Why Do Golf Clubs Break? Are We Always To Blame?

Given the high prices we usually pay for them, and the fact that they are made of metal, we would be right to assume that golf clubs should not break very easily.

But sadly, we are sometimes proven wrong. Strong and durable as they may be, golf clubs can indeed break, and it can happen for a number of reasons.

So why do golf clubs break? Sometimes, there is a fault in the club that is out of the player’s control. Other times, it’s the player who is to blame. In this article, we’ll explore the most common reasons for golf club breakage, and we’ll provide tips on how you can prevent it from happening.

8 Reasons Why Golf Clubs Break

1. Rust

Where there’s metal, there’s also rust. Especially wet metal.

A rusted shaft is one of the most common causes of golf club breakage. If water manages to find its way to the inside of your club, then you’re probably in for some trouble. It will slowly rot your club from the inside – which you won’t be able to see – and before you know it, your shaft has split apart.

Of course, rust can also occur on the outside of your club. And once it starts, it’s hard to get rid of it – your club will slowly suffer, and eventually break entirely.

Solution:

Use a golf towel to dry off your clubs after a rainy round. Always store your clubs in a dry location inside, or at least under shelter.

When cleaning your clubs, try to avoid submerging your clubs in water. Use a damp cloth to wipe them, and then immediately dry them off with a towel.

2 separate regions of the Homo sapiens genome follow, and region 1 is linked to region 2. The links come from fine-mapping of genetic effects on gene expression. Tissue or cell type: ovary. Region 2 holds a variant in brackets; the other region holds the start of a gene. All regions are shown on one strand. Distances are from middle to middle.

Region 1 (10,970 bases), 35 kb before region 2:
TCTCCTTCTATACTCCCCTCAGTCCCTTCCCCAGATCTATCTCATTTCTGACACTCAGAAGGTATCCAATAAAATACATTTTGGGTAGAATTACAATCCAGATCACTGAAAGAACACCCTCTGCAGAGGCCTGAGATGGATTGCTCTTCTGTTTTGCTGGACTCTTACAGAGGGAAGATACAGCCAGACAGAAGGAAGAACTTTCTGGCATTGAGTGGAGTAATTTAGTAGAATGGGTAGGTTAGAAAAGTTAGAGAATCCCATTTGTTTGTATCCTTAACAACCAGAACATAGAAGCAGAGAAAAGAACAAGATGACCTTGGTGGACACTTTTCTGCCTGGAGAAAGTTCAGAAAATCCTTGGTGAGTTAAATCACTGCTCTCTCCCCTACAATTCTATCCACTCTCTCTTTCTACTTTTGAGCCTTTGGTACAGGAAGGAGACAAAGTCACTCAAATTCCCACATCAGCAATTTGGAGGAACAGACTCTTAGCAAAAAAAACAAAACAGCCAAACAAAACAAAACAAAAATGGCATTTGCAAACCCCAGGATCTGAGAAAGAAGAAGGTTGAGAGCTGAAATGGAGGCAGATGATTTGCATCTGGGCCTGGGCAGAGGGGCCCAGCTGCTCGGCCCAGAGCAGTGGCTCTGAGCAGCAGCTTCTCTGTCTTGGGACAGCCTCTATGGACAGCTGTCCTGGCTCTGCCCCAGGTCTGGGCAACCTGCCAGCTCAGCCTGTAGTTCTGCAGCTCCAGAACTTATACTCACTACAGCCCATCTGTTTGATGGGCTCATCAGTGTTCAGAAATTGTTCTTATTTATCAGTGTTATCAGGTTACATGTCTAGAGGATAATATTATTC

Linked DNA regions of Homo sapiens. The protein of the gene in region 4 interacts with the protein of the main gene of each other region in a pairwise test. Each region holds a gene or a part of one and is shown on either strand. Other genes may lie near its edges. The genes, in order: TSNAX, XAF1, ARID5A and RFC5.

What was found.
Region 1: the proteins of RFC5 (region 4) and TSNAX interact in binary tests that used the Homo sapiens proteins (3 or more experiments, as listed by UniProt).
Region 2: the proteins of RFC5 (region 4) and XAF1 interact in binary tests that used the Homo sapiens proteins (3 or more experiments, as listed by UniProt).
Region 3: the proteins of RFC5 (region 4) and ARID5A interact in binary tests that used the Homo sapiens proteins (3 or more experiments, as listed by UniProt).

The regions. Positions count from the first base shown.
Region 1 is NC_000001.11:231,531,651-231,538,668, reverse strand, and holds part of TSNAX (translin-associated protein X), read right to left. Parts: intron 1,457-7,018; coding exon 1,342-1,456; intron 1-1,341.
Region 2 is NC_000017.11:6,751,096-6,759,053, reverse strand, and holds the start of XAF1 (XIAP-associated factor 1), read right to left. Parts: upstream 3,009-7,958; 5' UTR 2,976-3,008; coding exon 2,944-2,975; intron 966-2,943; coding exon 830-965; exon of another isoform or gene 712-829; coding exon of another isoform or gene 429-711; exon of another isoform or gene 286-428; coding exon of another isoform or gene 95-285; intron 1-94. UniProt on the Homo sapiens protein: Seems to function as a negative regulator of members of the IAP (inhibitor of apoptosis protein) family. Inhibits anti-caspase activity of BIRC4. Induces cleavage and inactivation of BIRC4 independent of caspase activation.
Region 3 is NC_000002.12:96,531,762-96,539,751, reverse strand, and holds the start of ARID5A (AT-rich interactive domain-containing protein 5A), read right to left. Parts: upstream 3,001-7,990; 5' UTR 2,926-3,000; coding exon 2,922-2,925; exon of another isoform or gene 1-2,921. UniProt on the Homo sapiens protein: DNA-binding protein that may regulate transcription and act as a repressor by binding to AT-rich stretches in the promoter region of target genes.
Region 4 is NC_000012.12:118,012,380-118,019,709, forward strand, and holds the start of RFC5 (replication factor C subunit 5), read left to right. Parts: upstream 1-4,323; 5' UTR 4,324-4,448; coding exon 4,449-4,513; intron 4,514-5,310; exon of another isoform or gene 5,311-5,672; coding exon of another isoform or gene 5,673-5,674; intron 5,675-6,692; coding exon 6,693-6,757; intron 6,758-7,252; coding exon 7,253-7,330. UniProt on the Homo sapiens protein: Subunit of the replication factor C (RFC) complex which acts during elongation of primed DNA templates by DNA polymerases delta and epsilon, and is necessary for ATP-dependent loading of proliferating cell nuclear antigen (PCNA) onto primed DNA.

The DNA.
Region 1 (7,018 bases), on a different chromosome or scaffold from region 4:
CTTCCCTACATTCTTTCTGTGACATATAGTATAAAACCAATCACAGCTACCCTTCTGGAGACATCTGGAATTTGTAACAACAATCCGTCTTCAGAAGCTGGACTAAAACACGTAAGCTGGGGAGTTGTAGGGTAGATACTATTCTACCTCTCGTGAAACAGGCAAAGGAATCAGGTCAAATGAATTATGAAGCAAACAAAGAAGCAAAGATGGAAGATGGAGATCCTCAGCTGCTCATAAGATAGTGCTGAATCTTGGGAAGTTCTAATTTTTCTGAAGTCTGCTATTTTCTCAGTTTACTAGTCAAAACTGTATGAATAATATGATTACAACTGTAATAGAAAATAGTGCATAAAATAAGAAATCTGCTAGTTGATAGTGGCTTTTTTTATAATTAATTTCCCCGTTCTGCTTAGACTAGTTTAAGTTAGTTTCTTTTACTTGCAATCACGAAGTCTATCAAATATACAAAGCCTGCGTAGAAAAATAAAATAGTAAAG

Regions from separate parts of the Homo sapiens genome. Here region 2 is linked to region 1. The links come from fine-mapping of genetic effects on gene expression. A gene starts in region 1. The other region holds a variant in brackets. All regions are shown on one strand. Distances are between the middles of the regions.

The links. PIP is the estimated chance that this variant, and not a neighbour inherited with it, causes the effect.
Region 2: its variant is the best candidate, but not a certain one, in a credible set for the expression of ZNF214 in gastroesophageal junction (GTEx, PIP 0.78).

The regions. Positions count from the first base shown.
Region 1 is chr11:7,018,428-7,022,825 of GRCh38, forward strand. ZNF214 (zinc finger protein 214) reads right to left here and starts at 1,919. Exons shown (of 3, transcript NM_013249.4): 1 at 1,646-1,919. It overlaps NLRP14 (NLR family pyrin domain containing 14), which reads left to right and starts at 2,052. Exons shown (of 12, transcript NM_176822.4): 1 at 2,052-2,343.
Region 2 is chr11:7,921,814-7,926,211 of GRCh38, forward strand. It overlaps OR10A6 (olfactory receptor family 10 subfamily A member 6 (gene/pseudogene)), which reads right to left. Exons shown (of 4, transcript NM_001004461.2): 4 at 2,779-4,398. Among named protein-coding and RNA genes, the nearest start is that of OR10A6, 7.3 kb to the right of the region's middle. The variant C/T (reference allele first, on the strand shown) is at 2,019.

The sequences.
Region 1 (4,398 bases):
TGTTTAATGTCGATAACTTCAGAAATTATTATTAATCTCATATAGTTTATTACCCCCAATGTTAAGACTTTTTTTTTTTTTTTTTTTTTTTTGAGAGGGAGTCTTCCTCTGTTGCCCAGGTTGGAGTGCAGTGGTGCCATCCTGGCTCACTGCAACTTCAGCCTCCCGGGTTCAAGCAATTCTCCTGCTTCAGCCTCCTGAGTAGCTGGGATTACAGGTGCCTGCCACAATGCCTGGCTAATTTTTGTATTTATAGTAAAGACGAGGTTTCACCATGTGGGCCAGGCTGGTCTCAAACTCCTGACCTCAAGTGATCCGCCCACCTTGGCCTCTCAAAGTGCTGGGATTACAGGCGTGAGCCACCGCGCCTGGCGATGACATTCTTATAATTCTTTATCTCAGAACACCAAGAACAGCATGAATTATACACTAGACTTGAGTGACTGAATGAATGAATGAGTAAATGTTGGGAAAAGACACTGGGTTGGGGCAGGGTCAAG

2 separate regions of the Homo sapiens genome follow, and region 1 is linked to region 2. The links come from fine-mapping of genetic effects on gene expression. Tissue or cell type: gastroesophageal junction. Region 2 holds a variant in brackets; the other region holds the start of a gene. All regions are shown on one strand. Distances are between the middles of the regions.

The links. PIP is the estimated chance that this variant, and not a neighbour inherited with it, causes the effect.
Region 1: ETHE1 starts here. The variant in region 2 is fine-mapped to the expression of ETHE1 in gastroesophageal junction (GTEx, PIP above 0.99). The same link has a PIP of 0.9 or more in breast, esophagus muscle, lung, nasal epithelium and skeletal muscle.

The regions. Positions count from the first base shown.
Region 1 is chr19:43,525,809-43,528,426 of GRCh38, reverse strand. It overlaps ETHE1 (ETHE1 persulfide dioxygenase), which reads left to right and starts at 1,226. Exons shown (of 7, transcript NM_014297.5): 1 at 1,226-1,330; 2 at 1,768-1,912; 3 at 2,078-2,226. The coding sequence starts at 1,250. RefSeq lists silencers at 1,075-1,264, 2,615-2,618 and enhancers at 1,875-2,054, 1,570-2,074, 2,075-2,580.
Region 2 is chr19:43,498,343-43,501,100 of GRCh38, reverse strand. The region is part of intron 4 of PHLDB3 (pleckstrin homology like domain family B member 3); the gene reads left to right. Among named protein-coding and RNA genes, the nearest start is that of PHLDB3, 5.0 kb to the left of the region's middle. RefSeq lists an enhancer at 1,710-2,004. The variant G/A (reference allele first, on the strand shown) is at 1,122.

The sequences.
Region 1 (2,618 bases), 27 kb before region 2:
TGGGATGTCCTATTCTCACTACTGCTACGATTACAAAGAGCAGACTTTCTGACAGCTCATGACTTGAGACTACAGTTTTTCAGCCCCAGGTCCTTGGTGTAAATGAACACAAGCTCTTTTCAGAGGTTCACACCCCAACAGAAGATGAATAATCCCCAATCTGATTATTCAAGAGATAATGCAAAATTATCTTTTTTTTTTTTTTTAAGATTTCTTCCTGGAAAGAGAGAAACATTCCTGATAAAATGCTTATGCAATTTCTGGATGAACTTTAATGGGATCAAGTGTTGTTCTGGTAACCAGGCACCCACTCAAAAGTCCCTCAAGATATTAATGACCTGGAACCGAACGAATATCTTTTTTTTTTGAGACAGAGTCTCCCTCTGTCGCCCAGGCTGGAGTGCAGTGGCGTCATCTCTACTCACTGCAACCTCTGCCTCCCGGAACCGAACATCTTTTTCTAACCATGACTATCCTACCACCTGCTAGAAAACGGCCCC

2. Age

Even the most exquisitely engineered golf clubs are not necessarily designed to live forever. Over time, components inevitably start to break down, eventually deteriorating to the point where they are no longer functional.

You shouldn’t really have to worry about this if you are using a club that is less than 10 years old. Once it starts pushing towards 20 years of age and beyond, however, then you might see some cracks begin to show.

Whether it’s the grooves on the clubface fading, the grip falling apart, the glues drying out, or the metal weakening, time will eventually have its way with your club, one way or another. It might be a slow process, or it might just suddenly break one day.

Solution:

If you have a sentimental attachment to an old golf club, you might be reluctant to replace it. If that’s the case, you could consider replacing the individual parts. For instance, it shouldn’t be too difficult to have the grip replaced if your current grip is wearing and tearing.

However, your club might have deteriorated beyond the point of repair, in which case it’s time to bite the bullet and acquire a new club. This could be a blessing in disguise: club technology has upgraded so much in recent years, that purchasing a more modern club could completely transform your game.

3. Player Abusing the Club

Let’s be honest… golf can be infuriating at times. One minute you’re flying high stringing pars and birdies, the next minute your whacking weeds and missing two-foot putts.

Everyone feels anger at some point when playing golf, and some players decide to take this anger out on their clubs. They might slam it on the ground, snap it over their leg, or launch it at a nearby tree. It might be amusing for an observer, but for the club itself, this kind of behavior is almost always fatal.